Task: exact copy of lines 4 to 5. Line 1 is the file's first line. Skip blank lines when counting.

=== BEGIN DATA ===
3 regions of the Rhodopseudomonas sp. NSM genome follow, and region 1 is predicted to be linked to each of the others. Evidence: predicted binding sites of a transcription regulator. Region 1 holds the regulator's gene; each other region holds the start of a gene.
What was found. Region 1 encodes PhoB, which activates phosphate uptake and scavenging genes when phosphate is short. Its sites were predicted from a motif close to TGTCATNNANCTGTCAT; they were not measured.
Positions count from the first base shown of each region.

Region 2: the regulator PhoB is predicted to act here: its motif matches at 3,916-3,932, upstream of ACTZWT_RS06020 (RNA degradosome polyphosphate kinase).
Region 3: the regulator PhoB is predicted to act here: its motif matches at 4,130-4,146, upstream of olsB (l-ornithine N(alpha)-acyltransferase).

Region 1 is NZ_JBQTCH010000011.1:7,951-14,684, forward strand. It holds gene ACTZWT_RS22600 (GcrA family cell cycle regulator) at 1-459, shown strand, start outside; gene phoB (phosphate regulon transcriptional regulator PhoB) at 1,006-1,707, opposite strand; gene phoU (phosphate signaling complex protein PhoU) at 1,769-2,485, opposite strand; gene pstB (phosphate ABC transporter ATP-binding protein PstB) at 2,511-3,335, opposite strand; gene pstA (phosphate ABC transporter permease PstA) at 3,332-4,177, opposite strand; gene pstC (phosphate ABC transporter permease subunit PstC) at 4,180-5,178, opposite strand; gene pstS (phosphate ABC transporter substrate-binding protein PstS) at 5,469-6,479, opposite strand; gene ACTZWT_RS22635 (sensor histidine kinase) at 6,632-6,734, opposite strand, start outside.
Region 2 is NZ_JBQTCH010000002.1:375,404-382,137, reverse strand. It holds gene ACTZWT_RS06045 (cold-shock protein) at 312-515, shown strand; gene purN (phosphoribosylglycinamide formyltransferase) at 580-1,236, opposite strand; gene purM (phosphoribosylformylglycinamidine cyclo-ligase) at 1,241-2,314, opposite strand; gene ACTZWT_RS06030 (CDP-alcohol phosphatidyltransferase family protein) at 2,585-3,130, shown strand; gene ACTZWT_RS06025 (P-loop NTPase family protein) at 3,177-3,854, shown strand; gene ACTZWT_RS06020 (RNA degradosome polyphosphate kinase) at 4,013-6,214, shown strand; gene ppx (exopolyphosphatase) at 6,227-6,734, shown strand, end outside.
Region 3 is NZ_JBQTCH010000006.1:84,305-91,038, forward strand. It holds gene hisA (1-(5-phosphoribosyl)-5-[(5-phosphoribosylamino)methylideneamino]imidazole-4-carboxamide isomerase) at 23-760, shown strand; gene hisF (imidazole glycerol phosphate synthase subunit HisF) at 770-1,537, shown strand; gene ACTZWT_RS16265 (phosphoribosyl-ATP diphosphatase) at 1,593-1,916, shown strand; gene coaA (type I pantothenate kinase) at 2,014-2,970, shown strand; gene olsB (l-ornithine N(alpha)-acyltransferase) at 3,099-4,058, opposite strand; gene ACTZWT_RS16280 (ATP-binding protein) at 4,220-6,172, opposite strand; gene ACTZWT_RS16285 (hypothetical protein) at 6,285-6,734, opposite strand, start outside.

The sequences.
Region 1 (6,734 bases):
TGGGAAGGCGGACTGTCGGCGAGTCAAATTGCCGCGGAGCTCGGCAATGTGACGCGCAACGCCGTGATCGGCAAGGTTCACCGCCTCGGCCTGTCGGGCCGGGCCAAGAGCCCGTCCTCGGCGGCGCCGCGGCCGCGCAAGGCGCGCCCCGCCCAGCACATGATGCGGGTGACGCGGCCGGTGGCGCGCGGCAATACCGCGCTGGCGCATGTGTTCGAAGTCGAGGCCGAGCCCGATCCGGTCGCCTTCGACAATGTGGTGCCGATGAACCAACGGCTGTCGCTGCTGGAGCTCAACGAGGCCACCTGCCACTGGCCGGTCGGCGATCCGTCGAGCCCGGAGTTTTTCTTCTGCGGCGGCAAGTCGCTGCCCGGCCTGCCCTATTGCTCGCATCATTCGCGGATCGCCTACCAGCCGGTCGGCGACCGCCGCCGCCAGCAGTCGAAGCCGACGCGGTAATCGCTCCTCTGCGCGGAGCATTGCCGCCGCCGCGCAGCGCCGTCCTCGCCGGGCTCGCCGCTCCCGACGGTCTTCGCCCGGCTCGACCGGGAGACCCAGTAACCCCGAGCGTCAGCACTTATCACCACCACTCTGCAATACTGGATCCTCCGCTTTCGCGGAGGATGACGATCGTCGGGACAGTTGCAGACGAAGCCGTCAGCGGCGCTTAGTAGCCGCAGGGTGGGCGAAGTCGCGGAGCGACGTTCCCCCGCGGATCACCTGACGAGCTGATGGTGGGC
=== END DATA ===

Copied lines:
Region 2: the regulator PhoB is predicted to act here: its motif matches at 3,916-3,932, upstream of ACTZWT_RS06020 (RNA degradosome polyphosphate kinase).
Region 3: the regulator PhoB is predicted to act here: its motif matches at 4,130-4,146, upstream of olsB (l-ornithine N(alpha)-acyltransferase).